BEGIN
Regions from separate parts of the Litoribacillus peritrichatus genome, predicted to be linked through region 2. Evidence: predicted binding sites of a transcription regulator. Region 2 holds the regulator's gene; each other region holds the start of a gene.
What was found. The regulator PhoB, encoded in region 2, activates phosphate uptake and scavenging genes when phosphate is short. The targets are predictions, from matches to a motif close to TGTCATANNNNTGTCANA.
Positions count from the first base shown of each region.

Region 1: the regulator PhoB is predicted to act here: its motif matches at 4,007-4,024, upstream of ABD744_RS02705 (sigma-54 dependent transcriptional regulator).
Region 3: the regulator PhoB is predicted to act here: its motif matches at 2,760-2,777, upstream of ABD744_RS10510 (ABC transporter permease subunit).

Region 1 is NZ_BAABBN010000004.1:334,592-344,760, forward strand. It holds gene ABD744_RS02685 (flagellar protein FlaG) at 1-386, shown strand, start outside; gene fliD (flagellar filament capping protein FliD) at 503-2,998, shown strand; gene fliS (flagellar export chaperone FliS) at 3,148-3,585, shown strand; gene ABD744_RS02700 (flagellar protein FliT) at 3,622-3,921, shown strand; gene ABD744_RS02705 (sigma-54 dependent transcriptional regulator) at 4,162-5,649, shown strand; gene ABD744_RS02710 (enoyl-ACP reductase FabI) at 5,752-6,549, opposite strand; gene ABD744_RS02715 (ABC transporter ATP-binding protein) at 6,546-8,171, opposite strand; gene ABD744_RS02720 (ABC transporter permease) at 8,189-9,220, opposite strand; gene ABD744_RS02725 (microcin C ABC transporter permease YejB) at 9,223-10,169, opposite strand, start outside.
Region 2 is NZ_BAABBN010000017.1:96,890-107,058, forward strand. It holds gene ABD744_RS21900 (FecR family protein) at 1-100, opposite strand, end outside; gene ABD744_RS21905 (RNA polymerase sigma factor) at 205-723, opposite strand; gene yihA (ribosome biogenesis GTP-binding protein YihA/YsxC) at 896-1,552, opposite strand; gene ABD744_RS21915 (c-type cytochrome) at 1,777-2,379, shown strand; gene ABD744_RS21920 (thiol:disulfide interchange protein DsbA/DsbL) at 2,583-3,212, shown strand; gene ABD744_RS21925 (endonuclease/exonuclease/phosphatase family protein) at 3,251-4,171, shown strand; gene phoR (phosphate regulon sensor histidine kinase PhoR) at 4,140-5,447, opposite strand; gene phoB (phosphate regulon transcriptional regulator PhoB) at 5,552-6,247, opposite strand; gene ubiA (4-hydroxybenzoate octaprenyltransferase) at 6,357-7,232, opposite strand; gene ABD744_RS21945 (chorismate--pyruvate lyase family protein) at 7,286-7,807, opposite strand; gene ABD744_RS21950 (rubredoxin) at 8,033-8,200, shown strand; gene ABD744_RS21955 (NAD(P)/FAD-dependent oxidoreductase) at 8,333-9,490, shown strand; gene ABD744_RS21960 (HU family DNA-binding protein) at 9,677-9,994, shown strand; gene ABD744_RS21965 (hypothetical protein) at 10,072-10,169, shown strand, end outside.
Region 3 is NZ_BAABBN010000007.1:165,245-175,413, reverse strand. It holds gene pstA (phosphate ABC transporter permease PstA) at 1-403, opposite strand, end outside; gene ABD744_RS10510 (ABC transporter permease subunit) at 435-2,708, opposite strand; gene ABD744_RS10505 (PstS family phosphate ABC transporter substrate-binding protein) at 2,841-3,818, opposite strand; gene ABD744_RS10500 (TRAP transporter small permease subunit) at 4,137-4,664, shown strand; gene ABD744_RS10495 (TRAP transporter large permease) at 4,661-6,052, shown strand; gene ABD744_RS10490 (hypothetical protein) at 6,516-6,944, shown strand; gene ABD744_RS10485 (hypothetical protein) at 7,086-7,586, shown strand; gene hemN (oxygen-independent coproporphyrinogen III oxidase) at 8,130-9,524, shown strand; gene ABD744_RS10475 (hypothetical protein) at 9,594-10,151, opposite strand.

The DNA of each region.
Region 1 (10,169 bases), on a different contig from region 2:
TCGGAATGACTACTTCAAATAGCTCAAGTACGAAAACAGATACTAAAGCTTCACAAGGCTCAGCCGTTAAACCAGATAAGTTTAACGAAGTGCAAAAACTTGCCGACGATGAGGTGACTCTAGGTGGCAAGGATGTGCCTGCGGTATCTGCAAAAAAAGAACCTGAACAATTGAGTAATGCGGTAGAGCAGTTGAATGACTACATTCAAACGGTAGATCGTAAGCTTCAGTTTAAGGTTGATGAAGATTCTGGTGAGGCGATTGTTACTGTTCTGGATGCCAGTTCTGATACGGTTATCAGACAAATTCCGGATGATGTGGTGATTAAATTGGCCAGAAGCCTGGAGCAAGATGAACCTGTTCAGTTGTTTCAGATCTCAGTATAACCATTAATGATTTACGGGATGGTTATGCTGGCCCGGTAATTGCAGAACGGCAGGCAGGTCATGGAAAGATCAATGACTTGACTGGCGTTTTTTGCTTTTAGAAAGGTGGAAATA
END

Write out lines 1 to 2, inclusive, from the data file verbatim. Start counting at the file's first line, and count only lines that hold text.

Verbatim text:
Regions from separate parts of the Litoribacillus peritrichatus genome, predicted to be linked through region 2. Evidence: predicted binding sites of a transcription regulator. Region 2 holds the regulator's gene; each other region holds the start of a gene.
What was found. The regulator PhoB, encoded in region 2, activates phosphate uptake and scavenging genes when phosphate is short. The targets are predictions, from matches to a motif close to TGTCATANNNNTGTCANA.